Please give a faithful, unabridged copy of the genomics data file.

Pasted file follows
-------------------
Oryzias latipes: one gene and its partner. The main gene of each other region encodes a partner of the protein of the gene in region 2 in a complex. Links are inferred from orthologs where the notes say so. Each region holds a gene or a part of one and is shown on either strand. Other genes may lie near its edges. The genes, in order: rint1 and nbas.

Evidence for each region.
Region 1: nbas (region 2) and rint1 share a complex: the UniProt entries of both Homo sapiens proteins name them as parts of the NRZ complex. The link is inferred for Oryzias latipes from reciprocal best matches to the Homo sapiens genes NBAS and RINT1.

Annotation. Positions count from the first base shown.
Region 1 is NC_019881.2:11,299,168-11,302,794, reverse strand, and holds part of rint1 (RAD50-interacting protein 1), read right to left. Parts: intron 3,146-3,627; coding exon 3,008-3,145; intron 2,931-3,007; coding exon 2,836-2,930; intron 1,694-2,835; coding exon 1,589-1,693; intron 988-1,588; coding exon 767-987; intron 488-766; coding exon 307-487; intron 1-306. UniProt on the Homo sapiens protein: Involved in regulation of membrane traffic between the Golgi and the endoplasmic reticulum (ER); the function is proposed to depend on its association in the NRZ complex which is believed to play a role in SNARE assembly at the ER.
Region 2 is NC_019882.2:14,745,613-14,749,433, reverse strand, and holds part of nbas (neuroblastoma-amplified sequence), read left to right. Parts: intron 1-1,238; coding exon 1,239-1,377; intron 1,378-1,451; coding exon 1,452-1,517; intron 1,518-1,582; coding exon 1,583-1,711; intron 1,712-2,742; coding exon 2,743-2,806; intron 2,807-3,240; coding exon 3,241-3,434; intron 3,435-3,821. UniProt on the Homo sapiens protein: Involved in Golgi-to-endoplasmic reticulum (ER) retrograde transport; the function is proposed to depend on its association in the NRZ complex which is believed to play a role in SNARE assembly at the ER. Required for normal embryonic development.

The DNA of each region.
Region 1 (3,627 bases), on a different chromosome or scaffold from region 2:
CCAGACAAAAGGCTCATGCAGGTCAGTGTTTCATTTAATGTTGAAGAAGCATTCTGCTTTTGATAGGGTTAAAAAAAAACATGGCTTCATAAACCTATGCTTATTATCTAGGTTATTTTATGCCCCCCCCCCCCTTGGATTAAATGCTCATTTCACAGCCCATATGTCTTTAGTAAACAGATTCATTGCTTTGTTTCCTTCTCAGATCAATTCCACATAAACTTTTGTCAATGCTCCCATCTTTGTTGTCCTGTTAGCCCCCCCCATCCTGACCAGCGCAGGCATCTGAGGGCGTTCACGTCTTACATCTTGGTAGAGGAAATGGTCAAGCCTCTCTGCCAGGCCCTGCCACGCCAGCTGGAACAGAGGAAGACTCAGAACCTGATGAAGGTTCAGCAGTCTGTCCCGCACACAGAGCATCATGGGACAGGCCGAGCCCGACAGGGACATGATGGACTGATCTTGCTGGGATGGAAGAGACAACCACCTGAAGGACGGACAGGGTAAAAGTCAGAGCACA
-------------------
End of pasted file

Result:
Oryzias latipes: one gene and its partner. The main gene of each other region encodes a partner of the protein of the gene in region 2 in a complex. Links are inferred from orthologs where the notes say so. Each region holds a gene or a part of one and is shown on either strand. Other genes may lie near its edges. The genes, in order: rint1 and nbas.

Evidence for each region.
Region 1: nbas (region 2) and rint1 share a complex: the UniProt entries of both Homo sapiens proteins name them as parts of the NRZ complex. The link is inferred for Oryzias latipes from reciprocal best matches to the Homo sapiens genes NBAS and RINT1.

Annotation. Positions count from the first base shown.
Region 1 is NC_019881.2:11,299,168-11,302,794, reverse strand, and holds part of rint1 (RAD50-interacting protein 1), read right to left. Parts: intron 3,146-3,627; coding exon 3,008-3,145; intron 2,931-3,007; coding exon 2,836-2,930; intron 1,694-2,835; coding exon 1,589-1,693; intron 988-1,588; coding exon 767-987; intron 488-766; coding exon 307-487; intron 1-306. UniProt on the Homo sapiens protein: Involved in regulation of membrane traffic between the Golgi and the endoplasmic reticulum (ER); the function is proposed to depend on its association in the NRZ complex which is believed to play a role in SNARE assembly at the ER.
Region 2 is NC_019882.2:14,745,613-14,749,433, reverse strand, and holds part of nbas (neuroblastoma-amplified sequence), read left to right. Parts: intron 1-1,238; coding exon 1,239-1,377; intron 1,378-1,451; coding exon 1,452-1,517; intron 1,518-1,582; coding exon 1,583-1,711; intron 1,712-2,742; coding exon 2,743-2,806; intron 2,807-3,240; coding exon 3,241-3,434; intron 3,435-3,821. UniProt on the Homo sapiens protein: Involved in Golgi-to-endoplasmic reticulum (ER) retrograde transport; the function is proposed to depend on its association in the NRZ complex which is believed to play a role in SNARE assembly at the ER. Required for normal embryonic development.

The DNA of each region.
Region 1 (3,627 bases), on a different chromosome or scaffold from region 2:
CCAGACAAAAGGCTCATGCAGGTCAGTGTTTCATTTAATGTTGAAGAAGCATTCTGCTTTTGATAGGGTTAAAAAAAAACATGGCTTCATAAACCTATGCTTATTATCTAGGTTATTTTATGCCCCCCCCCCCCTTGGATTAAATGCTCATTTCACAGCCCATATGTCTTTAGTAAACAGATTCATTGCTTTGTTTCCTTCTCAGATCAATTCCACATAAACTTTTGTCAATGCTCCCATCTTTGTTGTCCTGTTAGCCCCCCCCATCCTGACCAGCGCAGGCATCTGAGGGCGTTCACGTCTTACATCTTGGTAGAGGAAATGGTCAAGCCTCTCTGCCAGGCCCTGCCACGCCAGCTGGAACAGAGGAAGACTCAGAACCTGATGAAGGTTCAGCAGTCTGTCCCGCACACAGAGCATCATGGGACAGGCCGAGCCCGACAGGGACATGATGGACTGATCTTGCTGGGATGGAAGAGACAACCACCTGAAGGACGGACAGGGTAAAAGTCAGAGCACA